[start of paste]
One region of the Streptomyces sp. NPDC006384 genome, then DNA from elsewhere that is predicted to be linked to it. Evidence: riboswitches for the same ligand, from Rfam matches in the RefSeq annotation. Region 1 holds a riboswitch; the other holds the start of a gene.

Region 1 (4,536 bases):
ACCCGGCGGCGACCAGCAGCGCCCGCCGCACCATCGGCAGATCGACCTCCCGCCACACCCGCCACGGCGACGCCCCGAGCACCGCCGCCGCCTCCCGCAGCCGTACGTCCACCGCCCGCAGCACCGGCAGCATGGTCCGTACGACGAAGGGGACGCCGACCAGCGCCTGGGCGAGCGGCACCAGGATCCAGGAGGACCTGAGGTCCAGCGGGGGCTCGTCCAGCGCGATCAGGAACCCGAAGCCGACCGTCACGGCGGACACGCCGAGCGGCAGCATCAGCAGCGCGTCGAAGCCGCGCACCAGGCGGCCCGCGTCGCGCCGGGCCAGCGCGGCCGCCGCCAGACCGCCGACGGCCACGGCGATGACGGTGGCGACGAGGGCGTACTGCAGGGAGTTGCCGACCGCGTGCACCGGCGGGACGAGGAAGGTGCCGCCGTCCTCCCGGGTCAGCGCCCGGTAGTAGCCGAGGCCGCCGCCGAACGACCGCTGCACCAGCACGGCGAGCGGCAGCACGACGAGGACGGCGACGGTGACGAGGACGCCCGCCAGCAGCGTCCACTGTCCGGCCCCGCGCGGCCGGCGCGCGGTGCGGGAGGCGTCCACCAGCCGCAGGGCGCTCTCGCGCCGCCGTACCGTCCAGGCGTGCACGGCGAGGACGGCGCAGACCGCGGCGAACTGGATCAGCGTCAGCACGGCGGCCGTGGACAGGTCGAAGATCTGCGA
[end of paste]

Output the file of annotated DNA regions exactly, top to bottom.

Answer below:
One region of the Streptomyces sp. NPDC006384 genome, then DNA from elsewhere that is predicted to be linked to it. Evidence: riboswitches for the same ligand, from Rfam matches in the RefSeq annotation. Region 1 holds a riboswitch; the other holds the start of a gene.

Region 1 (4,536 bases):
ACCCGGCGGCGACCAGCAGCGCCCGCCGCACCATCGGCAGATCGACCTCCCGCCACACCCGCCACGGCGACGCCCCGAGCACCGCCGCCGCCTCCCGCAGCCGTACGTCCACCGCCCGCAGCACCGGCAGCATGGTCCGTACGACGAAGGGGACGCCGACCAGCGCCTGGGCGAGCGGCACCAGGATCCAGGAGGACCTGAGGTCCAGCGGGGGCTCGTCCAGCGCGATCAGGAACCCGAAGCCGACCGTCACGGCGGACACGCCGAGCGGCAGCATCAGCAGCGCGTCGAAGCCGCGCACCAGGCGGCCCGCGTCGCGCCGGGCCAGCGCGGCCGCCGCCAGACCGCCGACGGCCACGGCGATGACGGTGGCGACGAGGGCGTACTGCAGGGAGTTGCCGACCGCGTGCACCGGCGGGACGAGGAAGGTGCCGCCGTCCTCCCGGGTCAGCGCCCGGTAGTAGCCGAGGCCGCCGCCGAACGACCGCTGCACCAGCACGGCGAGCGGCAGCACGACGAGGACGGCGACGGTGACGAGGACGCCCGCCAGCAGCGTCCACTGTCCGGCCCCGCGCGGCCGGCGCGCGGTGCGGGAGGCGTCCACCAGCCGCAGGGCGCTCTCGCGCCGCCGTACCGTCCAGGCGTGCACGGCGAGGACGGCGCAGACCGCGGCGAACTGGATCAGCGTCAGCACGGCGGCCGTGGACAGGTCGAAGATCTGCGA